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On Kneeling, Kippot and National Anthems

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For the past couple of years, my attention towards the NFL has been steadily decreasing. The games are extremely long with a surprisingly small amount of actual action, and I would generally rather spend my Sundays on a hike than watching television anyways. 
 
However, recently, the National Football League offered a form of entertainment, excitement, and publicity that immediately caught my attention. Yes, the NFL of all things has become the recent center of the political battleground that has enveloped the entirety of American society and culture.
 
Starting last year with Colin Kaepernick, a small number of football played have begun to kneel during the national anthem in protest of the institutional racism that they argue is ubiquitous in our county’s institutions. While this subtle protest was initially just a small side show, it suddenly exploded. After a comment by the President denouncing said protesters, hundreds of NFL players along with some owners came up with various ways to protest during recent games. Some teams stayed in the locker room during the anthem, others locked arms, while others continued the recent tradition of kneeling.
 
Now, since a plethora of natural disasters hitting both our country and the international community is not enough to worry about, this has become the hot topic. From talk shows, to articles, to news anchors everyone seems to have a strong opinion on the matter.
 
Well, given that I generally like to think about current events through the lens of my Jewish identity, I figured I would take a stab at it here, albeit in an indirect way. For years I have wrestled with myself regarding what to do with my kippah whenever the national anthem is being played. To this day, I do not have a consistent rule that I follow, and sort of switch back and forth depending on my immediate mood.
 
Interestingly enough, having your head covered during the anthem is actually prohibited by law (United States penal code Title 36, Chapter 10.) but there is no actual punishment for disobeying it. However, when one reads all of the other laws governing the American flag and national anthem, they will soon realize that everyone (even those with the noblest of intentions) constantly break the rules (printing the flag on clothing and using it for advertising purposes are just a few). It seems that these laws are more representative of general guidelines of proper conduct, than literal rules, and therefore it is doubtful that wearing a kippah would actually be ruled as illegal.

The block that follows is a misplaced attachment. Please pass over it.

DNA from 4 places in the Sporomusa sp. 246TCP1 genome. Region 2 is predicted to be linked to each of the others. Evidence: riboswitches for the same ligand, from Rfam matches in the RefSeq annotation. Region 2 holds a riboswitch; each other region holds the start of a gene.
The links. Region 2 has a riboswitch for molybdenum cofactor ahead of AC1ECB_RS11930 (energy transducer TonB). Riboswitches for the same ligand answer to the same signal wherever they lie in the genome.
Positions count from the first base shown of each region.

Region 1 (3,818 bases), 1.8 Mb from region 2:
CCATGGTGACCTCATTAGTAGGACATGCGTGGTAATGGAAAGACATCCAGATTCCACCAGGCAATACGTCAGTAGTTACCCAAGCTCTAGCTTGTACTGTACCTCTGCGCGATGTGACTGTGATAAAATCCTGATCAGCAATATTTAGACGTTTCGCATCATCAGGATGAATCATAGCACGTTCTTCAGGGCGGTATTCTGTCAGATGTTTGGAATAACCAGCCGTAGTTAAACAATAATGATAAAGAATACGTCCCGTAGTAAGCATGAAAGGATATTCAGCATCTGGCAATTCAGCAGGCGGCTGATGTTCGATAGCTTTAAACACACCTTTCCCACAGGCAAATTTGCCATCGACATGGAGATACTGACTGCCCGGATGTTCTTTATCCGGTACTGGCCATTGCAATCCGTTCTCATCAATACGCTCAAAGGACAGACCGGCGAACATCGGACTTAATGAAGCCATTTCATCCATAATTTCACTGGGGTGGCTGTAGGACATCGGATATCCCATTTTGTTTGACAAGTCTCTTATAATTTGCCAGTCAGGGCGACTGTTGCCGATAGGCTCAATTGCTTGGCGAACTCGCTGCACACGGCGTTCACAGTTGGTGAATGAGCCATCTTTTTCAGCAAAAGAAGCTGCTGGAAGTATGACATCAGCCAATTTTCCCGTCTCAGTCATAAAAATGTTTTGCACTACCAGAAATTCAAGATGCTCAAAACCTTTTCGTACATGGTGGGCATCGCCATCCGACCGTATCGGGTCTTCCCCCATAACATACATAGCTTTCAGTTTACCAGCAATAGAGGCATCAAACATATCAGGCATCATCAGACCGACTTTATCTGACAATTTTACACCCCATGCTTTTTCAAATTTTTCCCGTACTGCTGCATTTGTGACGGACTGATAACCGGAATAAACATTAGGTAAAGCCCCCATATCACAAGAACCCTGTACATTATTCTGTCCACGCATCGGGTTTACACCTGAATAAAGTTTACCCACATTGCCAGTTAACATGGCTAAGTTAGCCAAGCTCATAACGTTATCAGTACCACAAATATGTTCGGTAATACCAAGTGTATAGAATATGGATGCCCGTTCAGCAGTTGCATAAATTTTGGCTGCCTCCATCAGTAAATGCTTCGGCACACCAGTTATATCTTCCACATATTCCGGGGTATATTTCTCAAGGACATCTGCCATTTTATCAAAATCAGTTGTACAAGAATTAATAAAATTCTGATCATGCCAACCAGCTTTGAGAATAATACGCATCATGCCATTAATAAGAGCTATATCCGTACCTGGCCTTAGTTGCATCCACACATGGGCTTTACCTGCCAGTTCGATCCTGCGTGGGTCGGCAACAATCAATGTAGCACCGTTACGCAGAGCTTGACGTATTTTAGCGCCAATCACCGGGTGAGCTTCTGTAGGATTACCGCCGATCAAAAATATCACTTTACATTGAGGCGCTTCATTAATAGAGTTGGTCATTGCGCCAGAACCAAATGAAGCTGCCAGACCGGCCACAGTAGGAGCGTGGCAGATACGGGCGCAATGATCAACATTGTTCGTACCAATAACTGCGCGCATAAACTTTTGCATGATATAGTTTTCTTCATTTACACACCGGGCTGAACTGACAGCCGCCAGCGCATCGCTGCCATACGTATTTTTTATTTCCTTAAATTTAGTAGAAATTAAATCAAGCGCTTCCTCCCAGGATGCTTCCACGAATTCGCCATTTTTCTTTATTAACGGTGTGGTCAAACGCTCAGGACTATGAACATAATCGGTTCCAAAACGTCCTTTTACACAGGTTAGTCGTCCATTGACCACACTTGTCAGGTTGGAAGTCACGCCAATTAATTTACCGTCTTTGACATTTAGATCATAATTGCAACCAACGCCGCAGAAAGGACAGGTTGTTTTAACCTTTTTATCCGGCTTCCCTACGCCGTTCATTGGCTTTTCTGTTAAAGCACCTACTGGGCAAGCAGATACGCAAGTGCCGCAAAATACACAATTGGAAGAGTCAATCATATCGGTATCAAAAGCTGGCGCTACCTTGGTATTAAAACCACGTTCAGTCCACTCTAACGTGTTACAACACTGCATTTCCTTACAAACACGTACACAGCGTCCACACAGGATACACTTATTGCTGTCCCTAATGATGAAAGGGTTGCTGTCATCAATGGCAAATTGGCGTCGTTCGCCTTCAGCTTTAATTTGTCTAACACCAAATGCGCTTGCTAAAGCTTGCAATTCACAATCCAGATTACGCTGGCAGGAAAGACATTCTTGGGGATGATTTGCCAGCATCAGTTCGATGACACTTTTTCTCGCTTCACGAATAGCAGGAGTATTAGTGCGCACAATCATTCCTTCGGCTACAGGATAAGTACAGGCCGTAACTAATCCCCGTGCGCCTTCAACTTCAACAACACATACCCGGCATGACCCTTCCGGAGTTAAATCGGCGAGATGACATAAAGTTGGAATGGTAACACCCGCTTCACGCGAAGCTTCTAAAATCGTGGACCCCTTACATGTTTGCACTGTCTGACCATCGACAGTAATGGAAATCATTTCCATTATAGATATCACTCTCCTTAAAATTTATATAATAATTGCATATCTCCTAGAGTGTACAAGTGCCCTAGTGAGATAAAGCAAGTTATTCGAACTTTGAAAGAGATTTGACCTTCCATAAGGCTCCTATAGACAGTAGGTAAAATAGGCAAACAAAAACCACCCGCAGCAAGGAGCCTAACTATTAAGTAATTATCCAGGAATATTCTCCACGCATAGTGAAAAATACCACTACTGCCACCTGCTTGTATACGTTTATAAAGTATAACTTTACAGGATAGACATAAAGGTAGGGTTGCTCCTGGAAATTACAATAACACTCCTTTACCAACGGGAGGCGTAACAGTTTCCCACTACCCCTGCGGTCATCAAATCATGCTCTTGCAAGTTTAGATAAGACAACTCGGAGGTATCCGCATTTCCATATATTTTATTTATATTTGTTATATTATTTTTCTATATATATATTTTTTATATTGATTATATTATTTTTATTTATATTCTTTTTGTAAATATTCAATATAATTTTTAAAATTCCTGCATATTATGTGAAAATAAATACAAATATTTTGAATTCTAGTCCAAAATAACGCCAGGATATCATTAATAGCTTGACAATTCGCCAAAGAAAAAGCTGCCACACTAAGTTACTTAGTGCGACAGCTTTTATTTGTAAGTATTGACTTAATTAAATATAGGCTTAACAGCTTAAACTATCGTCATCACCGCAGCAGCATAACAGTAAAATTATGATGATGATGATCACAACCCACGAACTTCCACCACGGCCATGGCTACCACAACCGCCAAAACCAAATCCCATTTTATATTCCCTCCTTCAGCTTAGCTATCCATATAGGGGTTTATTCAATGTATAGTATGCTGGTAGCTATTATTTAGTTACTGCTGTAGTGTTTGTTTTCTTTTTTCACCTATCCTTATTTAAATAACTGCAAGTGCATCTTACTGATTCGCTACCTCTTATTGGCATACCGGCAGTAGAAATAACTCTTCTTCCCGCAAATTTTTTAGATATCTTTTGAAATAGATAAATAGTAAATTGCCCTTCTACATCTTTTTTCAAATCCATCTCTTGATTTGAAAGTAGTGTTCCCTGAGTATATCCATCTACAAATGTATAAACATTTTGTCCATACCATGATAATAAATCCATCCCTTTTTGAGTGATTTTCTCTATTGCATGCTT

A better reason to take off a kippah, however, is public perception, or as known in the Jewish world: Chillul Hashem. There have been times, at various sporting events, that I have been asked by other fans to remove my kippah mid-anthem. Now it may be that they have no idea what a kippah actually is, thinking that it is equivalent to a baseball cap (or to hide our classic Jewish bald spots). Or, people may start to feel like certain Jews are viewing their Jewish identity as more important than following the proper conduct of the country.
 
Well, it may be true that our Jewish identity is and should be placed over our identity to the country (even though I believe that these identities are fundamentally intertwined). Nevertheless, this is an issue that I think needs to be thought out and we need to understand that wearing a kippah during the anthem is statement in itself.
 
Given that I am truly undecided myself in this manner, I figured I would lay out what I believe to be the arguments on both sides of this debate and leave it to you to come to your own conclusion. I believe that this issue contains a bit of a values paradox of sorts. On the one hand, America has been the only country in history (aside from Israel) that, from the outset, has protected religious diversity and made Jews feel comfortable and equal under the law. Our flag and anthem represent America’s foundational values that allow us to be free and practice Judaism safely and openly, and for that we need to be forever grateful and respectful of the country.
 
The flipside is, of course, that inherent in these values is the idea that we do not need to alter or hide our religious practice if it comes into conflict with the values of our country. In other words, one of the great part of America is that we can openly disagree with, disrespect, and advocate against its values, laws, and leaders. Part of being in a free country is not having to place public or political opinion before your own interests as a citizen or citizen group. As long as we are law abiding citizens (again I am assuming that wearing a kippah during the anthem is not actually against the law), we should feel free to wear a kippah even if others think that it is disrespectful to the country.
 
It feels weird that the very flag and anthem that represent our right to wear a kippah during the anthem, would appear to be disrespected by not taking off our kippah. To me this is a question of the chicken and egg and I am truly not sure which one should be given primacy. 
 
What do you think?
 
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